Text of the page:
The Big Read is based on the one book, one community model, rather than, say, the ?Reading is Fundamental? campaign, which emphasized the individual reader. We talk a lot about the outward benefits of reading, the kinds of external connections one can make through the common bond of having read the same book, of having gained some insight into and empathy for other modes of human existence. In our mixed-up mixing bowl of a country, I believe it?s vitally important that we continue to find ways of defining community, other than ethnicity, gender, or platinum card status. A shared reading experience is a fecund starting point from which to redefine the concept of ?community,? with the added bonus of being external enough to be relatively neutral territory, as compared to say faith traditions or sports team affections.

But this desired community-making effect of reading does not negate the fact that reading is also a solitary act. In my opinion, ?solitude? doesn?t immediately translate to ?alone?. Solitude, to me, implies a great deal of space that?s waiting to be filled, as opposed to loneliness which is a great deal of empty space. Being alone with yourself curled up on the sofa or on a park bench or happily cozy beneath blankets doesn?t brand a big L on your forehead.

E.M. Forster?s ?Only connect? is often used as a rallying cry to leave off navel gazing and get involved with your fellow human beings. But I think it also means that we should get involved with -- connect with -- ourselves. And no matter how compelling a story (yes, I did stay up till one a.m. reading all of the-book-that-must-not-be-named last night) -- the very act of reading, the very act of engaging with a physical object made up of printed text and white space, creates a passageway for meandering into the self. Each period at the end of each sentence is a place to take a breath, to reflect, to feel something tentatively sketched out start to define itself within. Each paragraph is surrounded by white space, an invitation to wander out of the book for a while, check in, see if anything?s awakening in your gut or your heart. As you physically turn the page, there?s a moment for that carrot-on-a-stick idea you?ve been chasing to finally coalesce, flesh itself out.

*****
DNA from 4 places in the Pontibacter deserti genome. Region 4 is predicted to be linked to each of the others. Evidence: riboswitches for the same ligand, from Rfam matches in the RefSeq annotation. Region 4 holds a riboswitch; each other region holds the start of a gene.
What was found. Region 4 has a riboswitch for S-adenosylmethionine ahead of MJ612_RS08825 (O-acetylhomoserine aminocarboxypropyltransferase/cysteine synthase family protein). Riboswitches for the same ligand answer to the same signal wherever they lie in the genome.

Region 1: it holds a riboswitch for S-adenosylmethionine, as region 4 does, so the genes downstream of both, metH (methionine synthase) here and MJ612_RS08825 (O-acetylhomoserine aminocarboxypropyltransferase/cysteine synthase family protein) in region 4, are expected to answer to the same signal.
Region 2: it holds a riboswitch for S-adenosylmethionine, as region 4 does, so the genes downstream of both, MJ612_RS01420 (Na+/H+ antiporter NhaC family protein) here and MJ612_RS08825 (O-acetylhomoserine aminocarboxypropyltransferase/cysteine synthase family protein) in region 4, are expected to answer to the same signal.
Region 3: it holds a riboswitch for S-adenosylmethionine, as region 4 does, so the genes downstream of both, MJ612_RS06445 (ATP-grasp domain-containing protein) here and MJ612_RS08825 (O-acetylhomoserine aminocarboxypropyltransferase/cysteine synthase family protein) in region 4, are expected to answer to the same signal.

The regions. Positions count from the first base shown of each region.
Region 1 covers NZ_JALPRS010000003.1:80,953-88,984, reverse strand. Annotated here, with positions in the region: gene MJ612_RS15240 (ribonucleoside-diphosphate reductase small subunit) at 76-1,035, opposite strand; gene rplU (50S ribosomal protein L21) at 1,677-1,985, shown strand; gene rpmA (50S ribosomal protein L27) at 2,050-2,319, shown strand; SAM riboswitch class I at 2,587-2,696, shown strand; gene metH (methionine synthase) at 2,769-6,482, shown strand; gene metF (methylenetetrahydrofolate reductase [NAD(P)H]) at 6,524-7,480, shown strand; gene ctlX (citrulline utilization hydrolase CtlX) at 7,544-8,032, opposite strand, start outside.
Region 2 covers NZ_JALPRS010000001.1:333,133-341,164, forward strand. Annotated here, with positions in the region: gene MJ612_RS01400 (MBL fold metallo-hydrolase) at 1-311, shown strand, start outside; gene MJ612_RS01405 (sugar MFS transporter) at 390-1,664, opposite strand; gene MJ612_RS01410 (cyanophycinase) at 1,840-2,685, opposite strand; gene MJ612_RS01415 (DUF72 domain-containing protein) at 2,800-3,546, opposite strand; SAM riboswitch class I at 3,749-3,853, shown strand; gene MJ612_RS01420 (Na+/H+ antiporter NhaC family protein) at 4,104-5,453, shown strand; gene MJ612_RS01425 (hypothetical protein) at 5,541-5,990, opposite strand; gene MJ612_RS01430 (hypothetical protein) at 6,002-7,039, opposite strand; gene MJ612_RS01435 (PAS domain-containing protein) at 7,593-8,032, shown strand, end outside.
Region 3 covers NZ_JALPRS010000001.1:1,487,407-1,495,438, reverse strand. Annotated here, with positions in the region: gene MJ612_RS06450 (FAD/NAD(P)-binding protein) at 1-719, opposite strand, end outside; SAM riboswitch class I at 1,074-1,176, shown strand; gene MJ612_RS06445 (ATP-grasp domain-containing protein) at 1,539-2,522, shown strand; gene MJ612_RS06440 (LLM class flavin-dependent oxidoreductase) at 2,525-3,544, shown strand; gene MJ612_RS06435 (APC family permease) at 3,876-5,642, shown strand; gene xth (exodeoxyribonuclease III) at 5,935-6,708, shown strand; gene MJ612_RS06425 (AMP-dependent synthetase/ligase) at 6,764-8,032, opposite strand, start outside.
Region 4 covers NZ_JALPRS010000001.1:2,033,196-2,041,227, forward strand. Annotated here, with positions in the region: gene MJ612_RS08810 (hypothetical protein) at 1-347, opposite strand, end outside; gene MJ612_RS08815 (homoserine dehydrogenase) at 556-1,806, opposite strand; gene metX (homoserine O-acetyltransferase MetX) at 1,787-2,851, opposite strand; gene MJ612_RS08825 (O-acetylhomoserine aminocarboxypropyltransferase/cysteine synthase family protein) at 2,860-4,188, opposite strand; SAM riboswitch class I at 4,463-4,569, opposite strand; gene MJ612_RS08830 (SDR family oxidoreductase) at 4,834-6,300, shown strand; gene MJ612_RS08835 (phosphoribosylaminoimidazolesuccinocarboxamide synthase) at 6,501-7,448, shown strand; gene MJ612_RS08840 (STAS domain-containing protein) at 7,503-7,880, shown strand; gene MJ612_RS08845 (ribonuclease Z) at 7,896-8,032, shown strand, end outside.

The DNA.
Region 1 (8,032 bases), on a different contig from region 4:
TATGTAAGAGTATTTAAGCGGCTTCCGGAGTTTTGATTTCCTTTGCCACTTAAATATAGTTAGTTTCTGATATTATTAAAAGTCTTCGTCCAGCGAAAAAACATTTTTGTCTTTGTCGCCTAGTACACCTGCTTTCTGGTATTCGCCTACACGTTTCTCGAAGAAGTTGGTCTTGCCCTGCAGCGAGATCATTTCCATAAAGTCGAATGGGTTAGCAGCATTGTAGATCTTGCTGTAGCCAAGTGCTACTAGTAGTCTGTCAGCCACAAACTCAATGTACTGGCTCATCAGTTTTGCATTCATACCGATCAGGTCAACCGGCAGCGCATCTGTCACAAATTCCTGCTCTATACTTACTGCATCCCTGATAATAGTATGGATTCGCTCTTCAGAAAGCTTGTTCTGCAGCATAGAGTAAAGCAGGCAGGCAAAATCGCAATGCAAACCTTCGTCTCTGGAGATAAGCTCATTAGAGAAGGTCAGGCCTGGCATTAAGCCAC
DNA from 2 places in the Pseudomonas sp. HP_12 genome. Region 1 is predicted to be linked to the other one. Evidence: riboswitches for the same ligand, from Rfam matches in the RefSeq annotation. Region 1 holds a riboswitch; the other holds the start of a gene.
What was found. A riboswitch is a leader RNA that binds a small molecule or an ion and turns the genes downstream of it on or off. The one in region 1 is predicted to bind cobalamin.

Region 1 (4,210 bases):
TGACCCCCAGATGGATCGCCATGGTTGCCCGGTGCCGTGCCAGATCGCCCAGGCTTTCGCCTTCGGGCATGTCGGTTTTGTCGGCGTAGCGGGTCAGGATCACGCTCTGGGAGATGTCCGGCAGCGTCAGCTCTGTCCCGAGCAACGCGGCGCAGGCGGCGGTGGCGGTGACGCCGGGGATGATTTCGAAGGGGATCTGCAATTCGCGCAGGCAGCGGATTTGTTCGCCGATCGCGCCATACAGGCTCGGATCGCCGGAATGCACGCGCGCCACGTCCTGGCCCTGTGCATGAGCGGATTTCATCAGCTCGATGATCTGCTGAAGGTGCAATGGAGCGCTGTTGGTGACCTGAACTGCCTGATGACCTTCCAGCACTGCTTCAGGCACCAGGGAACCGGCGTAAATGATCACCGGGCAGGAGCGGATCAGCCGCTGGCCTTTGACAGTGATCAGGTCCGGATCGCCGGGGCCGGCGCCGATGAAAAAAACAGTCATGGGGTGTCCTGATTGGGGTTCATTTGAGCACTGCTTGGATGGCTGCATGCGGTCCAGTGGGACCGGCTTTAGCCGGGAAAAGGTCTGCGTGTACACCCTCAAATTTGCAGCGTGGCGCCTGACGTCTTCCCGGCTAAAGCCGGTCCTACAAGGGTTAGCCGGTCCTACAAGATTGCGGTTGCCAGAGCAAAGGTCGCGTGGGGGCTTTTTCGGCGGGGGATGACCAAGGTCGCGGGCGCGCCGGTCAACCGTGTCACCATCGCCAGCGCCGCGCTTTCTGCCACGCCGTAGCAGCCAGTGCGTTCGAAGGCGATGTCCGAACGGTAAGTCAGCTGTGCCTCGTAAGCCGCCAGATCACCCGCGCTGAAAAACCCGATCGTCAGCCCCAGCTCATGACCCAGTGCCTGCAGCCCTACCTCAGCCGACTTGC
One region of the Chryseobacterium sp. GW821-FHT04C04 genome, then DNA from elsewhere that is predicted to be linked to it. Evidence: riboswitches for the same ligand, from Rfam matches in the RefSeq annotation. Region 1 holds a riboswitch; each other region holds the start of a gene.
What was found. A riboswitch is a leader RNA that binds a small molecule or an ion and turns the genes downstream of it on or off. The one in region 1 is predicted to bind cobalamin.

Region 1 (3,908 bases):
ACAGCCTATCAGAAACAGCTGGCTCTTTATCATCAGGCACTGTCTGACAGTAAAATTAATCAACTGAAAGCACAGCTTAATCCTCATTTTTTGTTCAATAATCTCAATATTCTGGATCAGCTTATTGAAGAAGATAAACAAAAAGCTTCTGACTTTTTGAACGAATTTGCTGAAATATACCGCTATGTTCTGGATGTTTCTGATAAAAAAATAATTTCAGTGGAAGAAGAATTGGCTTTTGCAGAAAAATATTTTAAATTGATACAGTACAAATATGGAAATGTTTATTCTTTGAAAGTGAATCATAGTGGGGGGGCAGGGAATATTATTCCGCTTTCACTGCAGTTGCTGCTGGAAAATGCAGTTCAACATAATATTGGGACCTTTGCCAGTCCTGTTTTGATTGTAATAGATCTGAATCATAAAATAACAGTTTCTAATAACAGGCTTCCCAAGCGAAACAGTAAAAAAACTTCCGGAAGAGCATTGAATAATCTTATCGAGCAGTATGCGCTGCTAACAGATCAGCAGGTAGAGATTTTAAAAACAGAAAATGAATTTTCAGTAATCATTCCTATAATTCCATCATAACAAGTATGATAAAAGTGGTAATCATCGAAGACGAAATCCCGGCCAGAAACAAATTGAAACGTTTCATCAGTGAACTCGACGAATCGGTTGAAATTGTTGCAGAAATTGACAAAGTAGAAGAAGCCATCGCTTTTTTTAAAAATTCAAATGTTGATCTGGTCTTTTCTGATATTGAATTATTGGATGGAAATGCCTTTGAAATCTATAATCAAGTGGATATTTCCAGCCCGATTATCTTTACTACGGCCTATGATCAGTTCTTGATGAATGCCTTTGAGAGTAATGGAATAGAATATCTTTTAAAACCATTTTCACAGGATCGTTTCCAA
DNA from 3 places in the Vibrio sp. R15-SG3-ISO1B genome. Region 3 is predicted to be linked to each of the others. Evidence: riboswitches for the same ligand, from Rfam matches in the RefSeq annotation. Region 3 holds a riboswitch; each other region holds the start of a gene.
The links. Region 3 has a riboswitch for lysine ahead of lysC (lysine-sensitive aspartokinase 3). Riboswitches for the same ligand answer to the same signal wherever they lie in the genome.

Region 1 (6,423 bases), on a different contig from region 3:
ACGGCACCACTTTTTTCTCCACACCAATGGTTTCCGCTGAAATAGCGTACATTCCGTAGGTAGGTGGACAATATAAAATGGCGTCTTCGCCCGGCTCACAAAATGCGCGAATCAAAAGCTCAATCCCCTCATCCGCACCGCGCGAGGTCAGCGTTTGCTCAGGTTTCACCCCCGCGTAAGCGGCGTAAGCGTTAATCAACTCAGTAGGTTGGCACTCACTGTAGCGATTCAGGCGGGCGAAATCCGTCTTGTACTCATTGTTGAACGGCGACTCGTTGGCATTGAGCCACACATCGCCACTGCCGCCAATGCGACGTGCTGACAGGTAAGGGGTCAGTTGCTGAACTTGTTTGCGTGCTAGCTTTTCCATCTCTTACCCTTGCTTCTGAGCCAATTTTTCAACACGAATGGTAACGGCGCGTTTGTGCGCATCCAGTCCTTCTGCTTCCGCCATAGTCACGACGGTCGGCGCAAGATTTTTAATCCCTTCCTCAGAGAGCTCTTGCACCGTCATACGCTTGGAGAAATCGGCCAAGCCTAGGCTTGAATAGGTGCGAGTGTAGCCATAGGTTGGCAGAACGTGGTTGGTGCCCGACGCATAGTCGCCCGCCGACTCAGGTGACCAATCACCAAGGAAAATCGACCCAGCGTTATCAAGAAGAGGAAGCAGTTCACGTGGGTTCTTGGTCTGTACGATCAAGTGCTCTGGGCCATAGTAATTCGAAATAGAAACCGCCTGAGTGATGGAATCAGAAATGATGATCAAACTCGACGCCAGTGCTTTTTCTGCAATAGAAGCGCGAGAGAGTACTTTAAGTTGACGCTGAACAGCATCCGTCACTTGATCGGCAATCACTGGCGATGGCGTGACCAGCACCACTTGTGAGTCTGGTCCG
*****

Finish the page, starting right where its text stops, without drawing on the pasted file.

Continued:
And I think that?s the difference between reading -- by which I mean, sitting down with the physical object -- and watching TV or reading online or what have you. There is no reflection time within that electronic, high-speed act of engagement. Even during the commercials, if you?re not throwing something in the microwave, you?re being pulled into the narrative of the snack food commercial, followed by the narrative of the car commercial, followed by the virtues of Viagara, before being pulled back into Top Chef. There?s a constant stream of input, input, input, without a chance to clear out anything until the TV is turned off, after which you?re left with a buzzing panoply of thoughts without having made the internal space in which to really take a good look at them.

In Felicia Knight?s guest blog, she wrote that we diligently spread the gospel of the Big Read because:

We are eager to have people experience the possibilities of language and storytelling, the fun of discussing, agreeing and disagreeing, the power of broadened perspective and of new conversations and conversions.

To the end of that sentence, I?d append . . . . with others and within themselves.

Happy Reading,
P.